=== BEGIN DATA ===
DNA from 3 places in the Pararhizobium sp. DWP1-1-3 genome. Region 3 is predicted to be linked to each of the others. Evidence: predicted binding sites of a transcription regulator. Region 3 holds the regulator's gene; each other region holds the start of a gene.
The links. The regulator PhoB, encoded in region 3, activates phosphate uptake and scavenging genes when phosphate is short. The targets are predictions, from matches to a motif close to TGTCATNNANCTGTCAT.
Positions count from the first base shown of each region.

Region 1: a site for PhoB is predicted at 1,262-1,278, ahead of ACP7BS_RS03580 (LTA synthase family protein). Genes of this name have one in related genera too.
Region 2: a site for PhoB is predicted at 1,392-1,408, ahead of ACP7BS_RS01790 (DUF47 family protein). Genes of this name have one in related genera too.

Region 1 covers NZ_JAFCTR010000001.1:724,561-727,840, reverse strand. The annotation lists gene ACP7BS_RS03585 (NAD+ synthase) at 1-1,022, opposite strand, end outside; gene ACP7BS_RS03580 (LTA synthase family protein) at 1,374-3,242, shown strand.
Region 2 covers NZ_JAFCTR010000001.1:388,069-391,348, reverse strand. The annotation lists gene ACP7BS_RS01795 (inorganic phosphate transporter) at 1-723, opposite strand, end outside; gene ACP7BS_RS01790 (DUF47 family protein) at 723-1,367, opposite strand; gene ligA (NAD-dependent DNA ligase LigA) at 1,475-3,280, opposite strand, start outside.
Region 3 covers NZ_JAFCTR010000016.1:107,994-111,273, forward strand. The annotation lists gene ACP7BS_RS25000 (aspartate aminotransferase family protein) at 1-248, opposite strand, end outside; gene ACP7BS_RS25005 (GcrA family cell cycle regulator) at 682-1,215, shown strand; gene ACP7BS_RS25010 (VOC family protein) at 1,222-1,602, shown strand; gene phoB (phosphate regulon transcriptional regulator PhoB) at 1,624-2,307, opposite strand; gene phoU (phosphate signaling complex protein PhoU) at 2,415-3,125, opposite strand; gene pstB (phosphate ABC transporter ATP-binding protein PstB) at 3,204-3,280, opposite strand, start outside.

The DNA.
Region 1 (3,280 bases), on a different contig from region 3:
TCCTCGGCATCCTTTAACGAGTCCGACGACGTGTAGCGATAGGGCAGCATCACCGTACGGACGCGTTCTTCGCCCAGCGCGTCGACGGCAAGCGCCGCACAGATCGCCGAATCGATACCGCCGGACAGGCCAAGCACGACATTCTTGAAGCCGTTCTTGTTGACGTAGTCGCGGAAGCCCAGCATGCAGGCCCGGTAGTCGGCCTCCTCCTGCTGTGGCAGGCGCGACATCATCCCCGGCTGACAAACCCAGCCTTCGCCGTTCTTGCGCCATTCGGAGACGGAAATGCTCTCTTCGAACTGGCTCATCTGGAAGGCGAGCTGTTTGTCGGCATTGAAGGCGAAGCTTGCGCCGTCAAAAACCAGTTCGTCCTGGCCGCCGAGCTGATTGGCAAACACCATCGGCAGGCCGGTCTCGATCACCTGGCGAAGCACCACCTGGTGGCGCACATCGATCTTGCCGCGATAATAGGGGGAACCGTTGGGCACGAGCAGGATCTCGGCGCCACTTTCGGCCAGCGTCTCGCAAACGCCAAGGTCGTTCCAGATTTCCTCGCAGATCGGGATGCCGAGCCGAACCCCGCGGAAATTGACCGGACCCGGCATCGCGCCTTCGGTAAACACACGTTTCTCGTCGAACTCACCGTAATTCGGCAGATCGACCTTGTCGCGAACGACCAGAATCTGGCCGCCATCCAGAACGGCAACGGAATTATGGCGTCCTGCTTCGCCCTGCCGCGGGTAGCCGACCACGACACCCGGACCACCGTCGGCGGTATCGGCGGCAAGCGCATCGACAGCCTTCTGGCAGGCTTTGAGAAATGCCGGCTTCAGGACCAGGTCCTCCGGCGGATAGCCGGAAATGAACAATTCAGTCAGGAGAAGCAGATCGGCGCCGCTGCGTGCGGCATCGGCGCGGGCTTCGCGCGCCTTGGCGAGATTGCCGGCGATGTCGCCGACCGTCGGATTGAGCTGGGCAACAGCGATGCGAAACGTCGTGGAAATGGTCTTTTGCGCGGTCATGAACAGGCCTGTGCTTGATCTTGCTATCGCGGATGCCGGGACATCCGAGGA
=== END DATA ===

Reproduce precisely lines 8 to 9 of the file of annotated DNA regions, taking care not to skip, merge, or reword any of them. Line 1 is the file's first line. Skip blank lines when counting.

Region 3 covers NZ_JAFCTR010000016.1:107,994-111,273, forward strand. The annotation lists gene ACP7BS_RS25000 (aspartate aminotransferase family protein) at 1-248, opposite strand, end outside; gene ACP7BS_RS25005 (GcrA family cell cycle regulator) at 682-1,215, shown strand; gene ACP7BS_RS25010 (VOC family protein) at 1,222-1,602, shown strand; gene phoB (phosphate regulon transcriptional regulator PhoB) at 1,624-2,307, opposite strand; gene phoU (phosphate signaling complex protein PhoU) at 2,415-3,125, opposite strand; gene pstB (phosphate ABC transporter ATP-binding protein PstB) at 3,204-3,280, opposite strand, start outside.

The DNA.